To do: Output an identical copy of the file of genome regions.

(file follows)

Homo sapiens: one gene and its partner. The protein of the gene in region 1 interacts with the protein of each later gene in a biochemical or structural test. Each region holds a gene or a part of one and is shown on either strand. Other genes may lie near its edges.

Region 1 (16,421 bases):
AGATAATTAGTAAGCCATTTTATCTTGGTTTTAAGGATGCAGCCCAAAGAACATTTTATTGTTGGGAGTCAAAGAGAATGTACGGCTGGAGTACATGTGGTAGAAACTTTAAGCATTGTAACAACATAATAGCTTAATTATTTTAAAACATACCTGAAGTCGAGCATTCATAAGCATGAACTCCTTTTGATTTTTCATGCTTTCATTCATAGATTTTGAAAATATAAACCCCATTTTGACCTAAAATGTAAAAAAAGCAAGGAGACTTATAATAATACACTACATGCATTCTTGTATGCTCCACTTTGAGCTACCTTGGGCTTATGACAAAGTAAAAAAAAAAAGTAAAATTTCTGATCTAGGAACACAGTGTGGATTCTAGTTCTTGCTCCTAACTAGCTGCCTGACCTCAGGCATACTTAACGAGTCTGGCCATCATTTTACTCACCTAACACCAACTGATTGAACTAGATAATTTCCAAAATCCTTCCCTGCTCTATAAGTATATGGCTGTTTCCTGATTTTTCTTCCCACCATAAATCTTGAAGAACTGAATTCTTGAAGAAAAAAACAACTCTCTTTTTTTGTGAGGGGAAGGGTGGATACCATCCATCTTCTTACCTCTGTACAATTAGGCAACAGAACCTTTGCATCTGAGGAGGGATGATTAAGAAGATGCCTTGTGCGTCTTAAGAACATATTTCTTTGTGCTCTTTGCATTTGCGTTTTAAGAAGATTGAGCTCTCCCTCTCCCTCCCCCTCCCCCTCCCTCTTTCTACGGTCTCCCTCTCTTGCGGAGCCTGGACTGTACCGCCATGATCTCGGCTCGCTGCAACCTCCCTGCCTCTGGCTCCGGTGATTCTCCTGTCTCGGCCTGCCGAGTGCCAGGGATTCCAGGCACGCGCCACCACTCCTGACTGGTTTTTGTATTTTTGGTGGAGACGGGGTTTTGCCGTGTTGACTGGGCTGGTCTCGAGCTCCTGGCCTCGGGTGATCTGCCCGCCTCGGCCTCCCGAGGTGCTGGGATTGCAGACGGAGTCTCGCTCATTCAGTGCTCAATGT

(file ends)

Homo sapiens: one gene and its partner. The protein of the gene in region 1 interacts with the protein of each later gene in a biochemical or structural test. Each region holds a gene or a part of one and is shown on either strand. Other genes may lie near its edges.

Region 1 (16,421 bases):
AGATAATTAGTAAGCCATTTTATCTTGGTTTTAAGGATGCAGCCCAAAGAACATTTTATTGTTGGGAGTCAAAGAGAATGTACGGCTGGAGTACATGTGGTAGAAACTTTAAGCATTGTAACAACATAATAGCTTAATTATTTTAAAACATACCTGAAGTCGAGCATTCATAAGCATGAACTCCTTTTGATTTTTCATGCTTTCATTCATAGATTTTGAAAATATAAACCCCATTTTGACCTAAAATGTAAAAAAAGCAAGGAGACTTATAATAATACACTACATGCATTCTTGTATGCTCCACTTTGAGCTACCTTGGGCTTATGACAAAGTAAAAAAAAAAAGTAAAATTTCTGATCTAGGAACACAGTGTGGATTCTAGTTCTTGCTCCTAACTAGCTGCCTGACCTCAGGCATACTTAACGAGTCTGGCCATCATTTTACTCACCTAACACCAACTGATTGAACTAGATAATTTCCAAAATCCTTCCCTGCTCTATAAGTATATGGCTGTTTCCTGATTTTTCTTCCCACCATAAATCTTGAAGAACTGAATTCTTGAAGAAAAAAACAACTCTCTTTTTTTGTGAGGGGAAGGGTGGATACCATCCATCTTCTTACCTCTGTACAATTAGGCAACAGAACCTTTGCATCTGAGGAGGGATGATTAAGAAGATGCCTTGTGCGTCTTAAGAACATATTTCTTTGTGCTCTTTGCATTTGCGTTTTAAGAAGATTGAGCTCTCCCTCTCCCTCCCCCTCCCCCTCCCTCTTTCTACGGTCTCCCTCTCTTGCGGAGCCTGGACTGTACCGCCATGATCTCGGCTCGCTGCAACCTCCCTGCCTCTGGCTCCGGTGATTCTCCTGTCTCGGCCTGCCGAGTGCCAGGGATTCCAGGCACGCGCCACCACTCCTGACTGGTTTTTGTATTTTTGGTGGAGACGGGGTTTTGCCGTGTTGACTGGGCTGGTCTCGAGCTCCTGGCCTCGGGTGATCTGCCCGCCTCGGCCTCCCGAGGTGCTGGGATTGCAGACGGAGTCTCGCTCATTCAGTGCTCAATGT